bride of the evil angel Sammael (Satan)."   He also states, "Lilith is in fact
drawn  from the lili,  female demonic spirits in Mesopotamian demonology,  and
known as ardat lili."[17]

   Who is the Goddess'  consort?   The Horned God,  Pan.   According to Robert
Graves,   former  Professor of English literature at Cairo University,   Pan's
etymology "is usually derived from paein, 'to pasture', stands for the 'devil'
or 'upright man',  of the Arcadian fertility cult, which closely resembled the
witch  cult  of  North-western Europe."[18]  Pan falls under the  catagory  of
nature-demon in Larousse's World Mythology.

   At Aleister Crowley's funeral,  the "Hymn to Pan"  was recited.   Pan had a
way of placing a magickal spell over Crowley's life.  Crowley,  who claimed to
be  the  Devil's chief emissary on earth,  attempted to "Raise Pan"  during  a
ceremonial  magick ritual.    "Crowley had raised Pan all night.   MacAleister
[son  of Aleister] was dead and Crowley,  stripped of his magician's robes,  a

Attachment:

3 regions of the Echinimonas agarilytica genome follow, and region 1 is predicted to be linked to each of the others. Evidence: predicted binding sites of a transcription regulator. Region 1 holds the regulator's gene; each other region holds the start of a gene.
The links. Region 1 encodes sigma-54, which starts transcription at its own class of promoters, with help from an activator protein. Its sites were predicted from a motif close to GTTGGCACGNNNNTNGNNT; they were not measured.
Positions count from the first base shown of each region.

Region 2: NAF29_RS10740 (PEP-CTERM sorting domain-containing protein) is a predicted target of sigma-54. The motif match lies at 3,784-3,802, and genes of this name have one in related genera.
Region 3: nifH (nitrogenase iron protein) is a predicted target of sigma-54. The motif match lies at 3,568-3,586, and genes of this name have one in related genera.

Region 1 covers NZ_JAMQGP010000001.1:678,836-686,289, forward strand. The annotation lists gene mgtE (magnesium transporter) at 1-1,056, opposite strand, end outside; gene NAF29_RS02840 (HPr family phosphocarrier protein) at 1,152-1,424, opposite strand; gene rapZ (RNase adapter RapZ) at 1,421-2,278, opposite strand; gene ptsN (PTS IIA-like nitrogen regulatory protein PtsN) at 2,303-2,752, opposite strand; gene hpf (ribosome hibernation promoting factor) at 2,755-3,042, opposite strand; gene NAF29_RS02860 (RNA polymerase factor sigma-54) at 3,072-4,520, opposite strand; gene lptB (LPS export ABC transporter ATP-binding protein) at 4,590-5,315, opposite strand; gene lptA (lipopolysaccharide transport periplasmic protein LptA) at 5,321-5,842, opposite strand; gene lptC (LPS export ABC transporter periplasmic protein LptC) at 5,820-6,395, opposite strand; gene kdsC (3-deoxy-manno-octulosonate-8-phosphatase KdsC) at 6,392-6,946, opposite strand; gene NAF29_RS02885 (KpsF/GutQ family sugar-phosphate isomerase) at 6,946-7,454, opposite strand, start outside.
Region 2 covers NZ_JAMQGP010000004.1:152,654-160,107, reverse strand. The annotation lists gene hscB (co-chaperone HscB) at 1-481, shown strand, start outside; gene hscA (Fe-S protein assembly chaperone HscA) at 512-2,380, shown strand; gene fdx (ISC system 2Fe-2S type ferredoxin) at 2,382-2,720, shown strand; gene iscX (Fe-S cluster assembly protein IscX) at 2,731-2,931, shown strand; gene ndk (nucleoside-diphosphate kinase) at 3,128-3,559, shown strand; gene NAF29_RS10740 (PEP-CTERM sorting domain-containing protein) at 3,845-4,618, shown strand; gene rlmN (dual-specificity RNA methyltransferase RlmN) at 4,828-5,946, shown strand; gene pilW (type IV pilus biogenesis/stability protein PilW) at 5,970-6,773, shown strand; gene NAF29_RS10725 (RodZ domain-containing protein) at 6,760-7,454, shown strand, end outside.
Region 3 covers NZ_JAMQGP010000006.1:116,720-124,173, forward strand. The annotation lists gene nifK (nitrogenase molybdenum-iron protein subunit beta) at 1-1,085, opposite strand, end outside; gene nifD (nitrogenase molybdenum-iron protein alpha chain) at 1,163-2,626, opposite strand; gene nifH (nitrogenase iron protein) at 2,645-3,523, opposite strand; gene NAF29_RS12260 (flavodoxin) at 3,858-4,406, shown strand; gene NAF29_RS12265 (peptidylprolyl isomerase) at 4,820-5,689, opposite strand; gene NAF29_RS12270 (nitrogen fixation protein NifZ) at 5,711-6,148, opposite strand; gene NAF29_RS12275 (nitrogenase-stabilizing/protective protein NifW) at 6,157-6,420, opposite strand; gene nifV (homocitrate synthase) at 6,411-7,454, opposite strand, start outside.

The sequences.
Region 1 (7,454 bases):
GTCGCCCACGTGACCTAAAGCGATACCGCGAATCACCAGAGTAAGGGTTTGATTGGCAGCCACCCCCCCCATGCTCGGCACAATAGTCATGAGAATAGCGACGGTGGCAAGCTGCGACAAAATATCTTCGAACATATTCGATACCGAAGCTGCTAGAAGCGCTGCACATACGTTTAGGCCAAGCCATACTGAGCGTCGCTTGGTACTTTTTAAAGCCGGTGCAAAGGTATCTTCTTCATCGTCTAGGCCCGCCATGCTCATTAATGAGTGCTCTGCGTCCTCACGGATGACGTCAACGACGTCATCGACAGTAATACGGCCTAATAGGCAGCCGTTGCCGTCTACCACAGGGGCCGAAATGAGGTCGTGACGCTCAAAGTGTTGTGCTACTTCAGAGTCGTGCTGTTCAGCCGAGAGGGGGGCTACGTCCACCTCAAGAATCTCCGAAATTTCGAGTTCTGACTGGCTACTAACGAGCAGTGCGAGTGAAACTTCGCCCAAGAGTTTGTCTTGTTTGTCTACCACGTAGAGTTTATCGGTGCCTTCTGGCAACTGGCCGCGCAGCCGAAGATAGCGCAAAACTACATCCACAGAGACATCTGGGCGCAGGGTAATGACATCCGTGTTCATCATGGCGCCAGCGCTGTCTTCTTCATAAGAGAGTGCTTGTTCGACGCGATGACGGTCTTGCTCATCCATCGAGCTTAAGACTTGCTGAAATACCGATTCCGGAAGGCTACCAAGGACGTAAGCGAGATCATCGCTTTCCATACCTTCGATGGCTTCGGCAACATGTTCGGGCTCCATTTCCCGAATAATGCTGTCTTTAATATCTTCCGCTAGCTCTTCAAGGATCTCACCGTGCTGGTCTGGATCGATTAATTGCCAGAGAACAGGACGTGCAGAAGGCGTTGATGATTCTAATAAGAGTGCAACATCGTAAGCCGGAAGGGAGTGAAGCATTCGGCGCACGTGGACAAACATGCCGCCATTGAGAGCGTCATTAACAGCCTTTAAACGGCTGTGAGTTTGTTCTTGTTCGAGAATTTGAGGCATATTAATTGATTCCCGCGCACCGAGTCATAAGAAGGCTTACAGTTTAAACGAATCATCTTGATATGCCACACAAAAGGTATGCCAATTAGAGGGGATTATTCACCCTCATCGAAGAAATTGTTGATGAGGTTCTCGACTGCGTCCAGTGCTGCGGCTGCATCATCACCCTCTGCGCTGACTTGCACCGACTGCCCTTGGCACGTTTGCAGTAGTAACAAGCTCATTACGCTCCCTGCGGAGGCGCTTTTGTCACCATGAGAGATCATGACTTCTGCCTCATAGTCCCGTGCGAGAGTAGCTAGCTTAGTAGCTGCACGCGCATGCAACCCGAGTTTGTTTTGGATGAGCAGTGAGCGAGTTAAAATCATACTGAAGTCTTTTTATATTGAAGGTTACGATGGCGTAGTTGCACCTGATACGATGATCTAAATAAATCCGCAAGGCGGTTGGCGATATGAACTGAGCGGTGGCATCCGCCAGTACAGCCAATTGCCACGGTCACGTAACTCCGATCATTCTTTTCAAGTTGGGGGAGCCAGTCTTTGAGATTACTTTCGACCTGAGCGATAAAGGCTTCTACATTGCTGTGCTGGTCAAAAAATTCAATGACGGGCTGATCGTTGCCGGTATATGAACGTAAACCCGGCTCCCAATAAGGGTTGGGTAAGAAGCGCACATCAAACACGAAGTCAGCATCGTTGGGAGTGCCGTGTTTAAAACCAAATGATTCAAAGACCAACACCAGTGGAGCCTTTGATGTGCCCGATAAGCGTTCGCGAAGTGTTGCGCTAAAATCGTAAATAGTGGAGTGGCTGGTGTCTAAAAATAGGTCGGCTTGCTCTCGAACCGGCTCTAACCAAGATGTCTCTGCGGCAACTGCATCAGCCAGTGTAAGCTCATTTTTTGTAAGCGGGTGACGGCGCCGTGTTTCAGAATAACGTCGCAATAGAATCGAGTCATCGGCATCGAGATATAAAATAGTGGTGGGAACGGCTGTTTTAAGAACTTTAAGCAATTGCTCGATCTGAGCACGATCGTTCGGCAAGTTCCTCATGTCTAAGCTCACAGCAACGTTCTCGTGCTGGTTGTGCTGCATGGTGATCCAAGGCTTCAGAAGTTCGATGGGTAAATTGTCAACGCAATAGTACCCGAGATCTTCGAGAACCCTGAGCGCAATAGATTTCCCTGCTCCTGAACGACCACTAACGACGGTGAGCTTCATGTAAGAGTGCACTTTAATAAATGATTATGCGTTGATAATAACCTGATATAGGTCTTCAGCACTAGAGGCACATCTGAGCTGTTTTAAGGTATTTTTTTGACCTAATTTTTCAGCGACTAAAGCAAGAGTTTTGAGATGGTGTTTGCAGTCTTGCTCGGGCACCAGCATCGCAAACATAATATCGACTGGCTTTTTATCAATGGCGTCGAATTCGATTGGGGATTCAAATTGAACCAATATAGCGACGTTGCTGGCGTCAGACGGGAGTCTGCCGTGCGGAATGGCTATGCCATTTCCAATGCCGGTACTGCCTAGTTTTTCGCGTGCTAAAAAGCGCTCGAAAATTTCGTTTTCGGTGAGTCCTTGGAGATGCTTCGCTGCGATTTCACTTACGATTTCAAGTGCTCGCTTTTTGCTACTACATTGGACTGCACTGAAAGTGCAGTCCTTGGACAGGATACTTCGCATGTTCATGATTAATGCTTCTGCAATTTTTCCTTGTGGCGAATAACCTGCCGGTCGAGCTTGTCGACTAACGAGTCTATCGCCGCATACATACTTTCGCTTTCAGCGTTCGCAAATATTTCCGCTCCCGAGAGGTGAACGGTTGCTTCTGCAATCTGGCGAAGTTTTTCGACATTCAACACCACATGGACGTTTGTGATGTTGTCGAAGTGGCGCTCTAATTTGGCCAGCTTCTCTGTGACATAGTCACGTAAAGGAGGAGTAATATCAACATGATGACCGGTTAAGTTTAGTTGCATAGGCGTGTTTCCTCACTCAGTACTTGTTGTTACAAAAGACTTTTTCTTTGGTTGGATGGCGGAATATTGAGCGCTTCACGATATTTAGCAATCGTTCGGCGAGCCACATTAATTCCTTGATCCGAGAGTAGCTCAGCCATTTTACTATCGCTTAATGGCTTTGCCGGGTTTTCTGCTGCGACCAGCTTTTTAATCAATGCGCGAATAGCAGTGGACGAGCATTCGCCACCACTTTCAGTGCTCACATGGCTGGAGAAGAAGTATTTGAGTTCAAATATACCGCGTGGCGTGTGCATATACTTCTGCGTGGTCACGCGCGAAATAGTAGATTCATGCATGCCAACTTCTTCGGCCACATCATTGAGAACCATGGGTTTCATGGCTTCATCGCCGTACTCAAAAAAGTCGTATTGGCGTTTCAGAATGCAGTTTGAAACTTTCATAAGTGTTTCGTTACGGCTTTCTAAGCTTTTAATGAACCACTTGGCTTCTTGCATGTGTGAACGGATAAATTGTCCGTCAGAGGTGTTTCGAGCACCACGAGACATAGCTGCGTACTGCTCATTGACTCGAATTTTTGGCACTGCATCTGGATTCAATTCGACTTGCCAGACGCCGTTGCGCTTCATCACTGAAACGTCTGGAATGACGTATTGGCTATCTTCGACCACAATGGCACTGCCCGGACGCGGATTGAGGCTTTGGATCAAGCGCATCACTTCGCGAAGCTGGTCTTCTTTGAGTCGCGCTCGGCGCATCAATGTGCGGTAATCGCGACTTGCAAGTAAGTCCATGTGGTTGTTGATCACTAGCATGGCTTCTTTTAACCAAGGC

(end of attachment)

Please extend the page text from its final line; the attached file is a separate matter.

naked gibbering idiot crouching in the corner.  Before he [Crowley] was fit to
go about again,  he spent four months in a lunatic asylum."[19]  The author of
this quote knew Aleister Crowley personally.

   Baal,   consort  of  the Goddess Ashtoreth and a male God who  the  ancient
Druids  worshipped,  has been inked in the National Geographic magazine  pages
(August 1974,  pages 166-167).   "On a moonlit night,  ancient writers say,  a
priest placed a child,  mercifully killed moments earlier, on the outstretched
amrs of a statue of Baal."

   Magick  is an important "magical"  ingredient within witchcraft.   Starhawk
defines magick as "the art of sensing and shaping the subtle, unseen forces of
the world, of awakening deeper levels of consciousness beyond the rational, is